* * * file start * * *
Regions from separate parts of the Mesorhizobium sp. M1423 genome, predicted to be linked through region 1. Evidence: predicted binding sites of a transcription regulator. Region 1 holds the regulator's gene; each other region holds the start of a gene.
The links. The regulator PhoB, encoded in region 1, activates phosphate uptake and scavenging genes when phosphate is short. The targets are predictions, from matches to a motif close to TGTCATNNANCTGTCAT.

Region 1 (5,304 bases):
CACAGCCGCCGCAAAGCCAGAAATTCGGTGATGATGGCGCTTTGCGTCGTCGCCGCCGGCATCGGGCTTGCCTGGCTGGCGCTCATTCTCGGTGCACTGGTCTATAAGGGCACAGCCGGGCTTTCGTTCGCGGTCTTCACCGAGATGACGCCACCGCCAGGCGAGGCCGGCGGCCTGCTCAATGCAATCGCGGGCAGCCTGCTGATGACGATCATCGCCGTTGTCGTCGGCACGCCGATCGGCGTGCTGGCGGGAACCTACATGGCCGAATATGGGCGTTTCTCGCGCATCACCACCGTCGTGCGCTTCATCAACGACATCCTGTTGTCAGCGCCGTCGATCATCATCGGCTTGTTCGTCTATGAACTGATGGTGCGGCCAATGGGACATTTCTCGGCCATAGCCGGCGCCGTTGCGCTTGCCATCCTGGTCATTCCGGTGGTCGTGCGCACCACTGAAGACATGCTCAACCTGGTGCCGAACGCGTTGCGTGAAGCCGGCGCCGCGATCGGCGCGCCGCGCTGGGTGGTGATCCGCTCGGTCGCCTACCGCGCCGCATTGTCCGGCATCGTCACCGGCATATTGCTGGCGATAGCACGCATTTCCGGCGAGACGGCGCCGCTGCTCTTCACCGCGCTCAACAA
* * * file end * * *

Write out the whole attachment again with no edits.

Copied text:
Regions from separate parts of the Mesorhizobium sp. M1423 genome, predicted to be linked through region 1. Evidence: predicted binding sites of a transcription regulator. Region 1 holds the regulator's gene; each other region holds the start of a gene.
The links. The regulator PhoB, encoded in region 1, activates phosphate uptake and scavenging genes when phosphate is short. The targets are predictions, from matches to a motif close to TGTCATNNANCTGTCAT.

Region 1 (5,304 bases):
CACAGCCGCCGCAAAGCCAGAAATTCGGTGATGATGGCGCTTTGCGTCGTCGCCGCCGGCATCGGGCTTGCCTGGCTGGCGCTCATTCTCGGTGCACTGGTCTATAAGGGCACAGCCGGGCTTTCGTTCGCGGTCTTCACCGAGATGACGCCACCGCCAGGCGAGGCCGGCGGCCTGCTCAATGCAATCGCGGGCAGCCTGCTGATGACGATCATCGCCGTTGTCGTCGGCACGCCGATCGGCGTGCTGGCGGGAACCTACATGGCCGAATATGGGCGTTTCTCGCGCATCACCACCGTCGTGCGCTTCATCAACGACATCCTGTTGTCAGCGCCGTCGATCATCATCGGCTTGTTCGTCTATGAACTGATGGTGCGGCCAATGGGACATTTCTCGGCCATAGCCGGCGCCGTTGCGCTTGCCATCCTGGTCATTCCGGTGGTCGTGCGCACCACTGAAGACATGCTCAACCTGGTGCCGAACGCGTTGCGTGAAGCCGGCGCCGCGATCGGCGCGCCGCGCTGGGTGGTGATCCGCTCGGTCGCCTACCGCGCCGCATTGTCCGGCATCGTCACCGGCATATTGCTGGCGATAGCACGCATTTCCGGCGAGACGGCGCCGCTGCTCTTCACCGCGCTCAACAA